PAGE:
VISUAL ART The Peaceful Liberators Victoria and Albert Museum

The religious philosophy of the Jains may be complex - but the appeal is universal.
Click to follow
The statue is beguilingly simple - a mere nine inches high. It depicts a youth, his hair in curls, his arms hanging loosely at his side, the muscles of his body subtly delineated beneath polished copper flesh. This small effigy of a Jina, from Tamilnadu in southern India, is one of the highlights of an exhibition opened recently at the Victoria and Albert Museum, which demonstrates succinctly two very different ways of looking at art.

"The Peaceful Liberators" is a celebration of the art of the Jains, a popular Indian religious order whose basic tenet is that all life forms are sacred. In effect a stricter form of Buddhism, Jainism is also considerably more complex, and herein lies the importance of this exhibition. Whereas Buddhism operates through the offices of the Lord Buddha, the Jains believe in a pantheon of 23 co-existing Jinas, or liberators, who intercede on their behalf between the temporal and the spiritual worlds. This is no less baffling to untutored Western eyes than it sounds, and it beggars the question: "How are we to understand this exhibition without some knowledge of the religion which is its inspiration?" The answer is that we should not even attempt to understand it. We should simply experience it.

Whereas in the West the sensual element which dominates much of modern art grew out of the increasing secularisation of painting and sculpture which took place half a millennium ago during the Renaissance, in Jain culture, art and religion are united by sensuality, the artist using the beauty of his creations as a visual celebration of his own devotion. That said, there is nothing over-elaborate in these works. There is something both serene and muscular about Jain sculpture. The figures of Jinas and Yakshis (goddesses) possess an engaging formal fluency, while avoiding the over-decoration so common in Hindu art. To use a familiar Western parallel, the standing Jinas in particular have the sensuous rigour of a 5th-century BC Greek Kouros.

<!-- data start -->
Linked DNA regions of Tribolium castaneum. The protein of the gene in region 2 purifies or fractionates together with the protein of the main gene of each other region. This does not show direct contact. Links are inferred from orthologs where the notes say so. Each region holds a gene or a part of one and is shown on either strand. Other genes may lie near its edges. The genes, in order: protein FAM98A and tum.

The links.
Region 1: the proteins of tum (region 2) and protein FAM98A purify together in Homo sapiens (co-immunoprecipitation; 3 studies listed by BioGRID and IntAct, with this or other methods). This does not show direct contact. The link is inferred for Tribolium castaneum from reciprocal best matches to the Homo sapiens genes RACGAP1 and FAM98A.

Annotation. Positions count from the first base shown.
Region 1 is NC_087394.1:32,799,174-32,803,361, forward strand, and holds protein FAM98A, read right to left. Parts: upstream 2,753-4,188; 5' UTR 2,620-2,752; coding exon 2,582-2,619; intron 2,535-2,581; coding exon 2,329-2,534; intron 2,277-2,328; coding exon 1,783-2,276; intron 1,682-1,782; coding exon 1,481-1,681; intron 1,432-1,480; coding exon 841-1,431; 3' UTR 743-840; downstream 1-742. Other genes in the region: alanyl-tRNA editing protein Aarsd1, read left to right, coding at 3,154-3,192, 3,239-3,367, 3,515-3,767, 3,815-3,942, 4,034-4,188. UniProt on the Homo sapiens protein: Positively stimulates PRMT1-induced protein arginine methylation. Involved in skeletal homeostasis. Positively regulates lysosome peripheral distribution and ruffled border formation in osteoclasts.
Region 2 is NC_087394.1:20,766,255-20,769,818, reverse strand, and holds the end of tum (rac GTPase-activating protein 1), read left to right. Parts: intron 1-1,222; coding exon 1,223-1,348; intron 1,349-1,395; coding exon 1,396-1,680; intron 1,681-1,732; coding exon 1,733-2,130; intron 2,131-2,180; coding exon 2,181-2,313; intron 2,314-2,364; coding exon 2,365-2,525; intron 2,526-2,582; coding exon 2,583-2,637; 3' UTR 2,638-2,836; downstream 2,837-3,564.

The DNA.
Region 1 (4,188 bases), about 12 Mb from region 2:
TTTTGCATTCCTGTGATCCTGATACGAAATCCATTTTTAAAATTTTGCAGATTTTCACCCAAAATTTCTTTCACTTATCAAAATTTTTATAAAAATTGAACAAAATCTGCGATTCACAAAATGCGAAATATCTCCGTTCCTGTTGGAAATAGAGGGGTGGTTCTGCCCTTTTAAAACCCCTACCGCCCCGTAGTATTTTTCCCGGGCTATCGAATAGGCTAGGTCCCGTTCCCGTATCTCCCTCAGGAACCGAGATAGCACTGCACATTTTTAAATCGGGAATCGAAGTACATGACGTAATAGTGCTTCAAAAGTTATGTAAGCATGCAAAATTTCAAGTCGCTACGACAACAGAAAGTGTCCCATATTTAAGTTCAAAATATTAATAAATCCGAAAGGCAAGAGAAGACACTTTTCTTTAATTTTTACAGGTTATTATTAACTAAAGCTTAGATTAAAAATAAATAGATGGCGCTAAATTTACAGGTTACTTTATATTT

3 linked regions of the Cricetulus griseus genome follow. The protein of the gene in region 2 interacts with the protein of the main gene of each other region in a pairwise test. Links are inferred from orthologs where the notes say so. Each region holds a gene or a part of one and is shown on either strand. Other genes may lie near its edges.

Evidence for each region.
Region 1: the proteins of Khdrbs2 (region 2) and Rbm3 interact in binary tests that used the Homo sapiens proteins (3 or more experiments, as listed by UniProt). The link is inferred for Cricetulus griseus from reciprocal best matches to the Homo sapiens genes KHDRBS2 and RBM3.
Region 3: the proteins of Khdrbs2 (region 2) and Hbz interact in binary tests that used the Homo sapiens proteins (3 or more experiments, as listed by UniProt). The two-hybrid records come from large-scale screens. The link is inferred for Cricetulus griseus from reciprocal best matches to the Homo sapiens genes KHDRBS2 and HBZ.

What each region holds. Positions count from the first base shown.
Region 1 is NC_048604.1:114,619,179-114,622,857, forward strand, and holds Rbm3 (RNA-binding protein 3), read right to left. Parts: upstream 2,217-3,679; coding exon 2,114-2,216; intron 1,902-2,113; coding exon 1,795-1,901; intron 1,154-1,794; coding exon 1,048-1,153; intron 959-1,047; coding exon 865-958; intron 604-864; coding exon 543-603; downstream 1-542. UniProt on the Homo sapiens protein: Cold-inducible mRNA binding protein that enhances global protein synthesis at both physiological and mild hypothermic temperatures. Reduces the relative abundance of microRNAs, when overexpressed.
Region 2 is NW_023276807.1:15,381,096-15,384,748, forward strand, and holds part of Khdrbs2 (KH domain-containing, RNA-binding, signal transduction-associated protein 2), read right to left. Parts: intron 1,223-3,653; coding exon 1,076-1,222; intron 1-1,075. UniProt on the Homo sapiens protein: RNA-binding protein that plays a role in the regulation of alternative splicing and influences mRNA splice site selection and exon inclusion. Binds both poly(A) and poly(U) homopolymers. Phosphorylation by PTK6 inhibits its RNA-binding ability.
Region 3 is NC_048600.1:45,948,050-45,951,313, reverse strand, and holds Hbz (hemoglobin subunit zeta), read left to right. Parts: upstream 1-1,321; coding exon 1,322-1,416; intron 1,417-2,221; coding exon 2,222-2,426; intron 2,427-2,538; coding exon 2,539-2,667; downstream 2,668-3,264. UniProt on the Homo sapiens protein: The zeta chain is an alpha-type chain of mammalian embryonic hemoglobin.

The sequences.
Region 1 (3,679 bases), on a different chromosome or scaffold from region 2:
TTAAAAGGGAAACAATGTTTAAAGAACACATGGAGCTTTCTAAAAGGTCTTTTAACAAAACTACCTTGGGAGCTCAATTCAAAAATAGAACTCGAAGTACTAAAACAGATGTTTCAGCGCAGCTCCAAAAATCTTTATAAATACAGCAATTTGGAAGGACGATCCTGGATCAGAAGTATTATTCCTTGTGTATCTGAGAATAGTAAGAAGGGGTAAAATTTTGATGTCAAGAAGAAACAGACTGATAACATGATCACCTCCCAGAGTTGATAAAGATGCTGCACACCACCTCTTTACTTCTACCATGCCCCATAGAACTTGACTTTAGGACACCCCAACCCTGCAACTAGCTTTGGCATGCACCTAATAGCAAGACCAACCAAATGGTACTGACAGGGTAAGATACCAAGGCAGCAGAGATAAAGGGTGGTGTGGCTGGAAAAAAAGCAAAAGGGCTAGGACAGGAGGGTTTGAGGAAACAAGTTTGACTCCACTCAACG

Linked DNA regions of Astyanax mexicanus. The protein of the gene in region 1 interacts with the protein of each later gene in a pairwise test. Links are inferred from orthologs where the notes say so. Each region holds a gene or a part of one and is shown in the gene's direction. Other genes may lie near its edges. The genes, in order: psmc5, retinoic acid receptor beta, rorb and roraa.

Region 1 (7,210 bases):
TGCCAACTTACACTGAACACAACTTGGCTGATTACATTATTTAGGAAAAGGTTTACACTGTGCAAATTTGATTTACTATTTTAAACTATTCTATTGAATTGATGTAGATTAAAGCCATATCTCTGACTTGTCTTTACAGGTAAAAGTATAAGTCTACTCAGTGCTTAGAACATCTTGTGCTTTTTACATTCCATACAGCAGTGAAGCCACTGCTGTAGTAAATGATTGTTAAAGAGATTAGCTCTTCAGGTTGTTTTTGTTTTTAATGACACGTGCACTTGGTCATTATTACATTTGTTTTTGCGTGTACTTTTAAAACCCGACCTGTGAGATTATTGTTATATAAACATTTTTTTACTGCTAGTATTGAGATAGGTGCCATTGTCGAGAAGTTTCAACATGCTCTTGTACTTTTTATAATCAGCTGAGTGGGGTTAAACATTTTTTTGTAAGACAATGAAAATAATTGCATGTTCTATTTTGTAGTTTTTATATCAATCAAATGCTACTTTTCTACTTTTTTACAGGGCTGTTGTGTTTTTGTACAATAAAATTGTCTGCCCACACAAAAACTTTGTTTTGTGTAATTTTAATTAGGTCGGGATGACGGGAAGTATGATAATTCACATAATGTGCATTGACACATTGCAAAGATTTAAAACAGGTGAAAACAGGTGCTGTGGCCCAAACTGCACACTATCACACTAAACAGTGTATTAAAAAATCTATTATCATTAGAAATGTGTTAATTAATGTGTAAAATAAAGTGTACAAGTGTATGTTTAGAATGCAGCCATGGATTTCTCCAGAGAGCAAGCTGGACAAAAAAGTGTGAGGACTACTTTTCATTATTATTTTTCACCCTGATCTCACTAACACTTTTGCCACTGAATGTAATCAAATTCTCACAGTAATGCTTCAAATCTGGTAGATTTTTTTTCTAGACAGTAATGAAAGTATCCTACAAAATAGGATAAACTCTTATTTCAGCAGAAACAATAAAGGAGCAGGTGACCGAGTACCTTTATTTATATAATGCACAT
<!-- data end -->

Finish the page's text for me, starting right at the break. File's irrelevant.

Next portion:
But if it is possible to appreciate Jain sculpture for its form alone, the paintings in this exhibition demand something more of the viewer. We may not be familiar with Jain teaching, but we can at least understand the idea behind the two huge pilgrimage paintings which form the centrepiece of the graphic work here. Portraying the route of a pilgrimage to Satrunjaya, seductive colours combine with illustration to create an effective vicarious votive mechanism. It is possible, though, to stand back from these works and engage with them through their abstract qualities. Here, in all the colours of India - from bright pink to saffron yellow - is the Jain equivalent of Colour Field abstraction.

Whether from necessity or from choice, if we approach any of these works in ignorance of the original raison d'etre, we can, through their unquestionable power and beauty, discover much, not merely about a specific religion, but about the condition of mankind.

Details on 0171-938 8349. To 21 January, 1996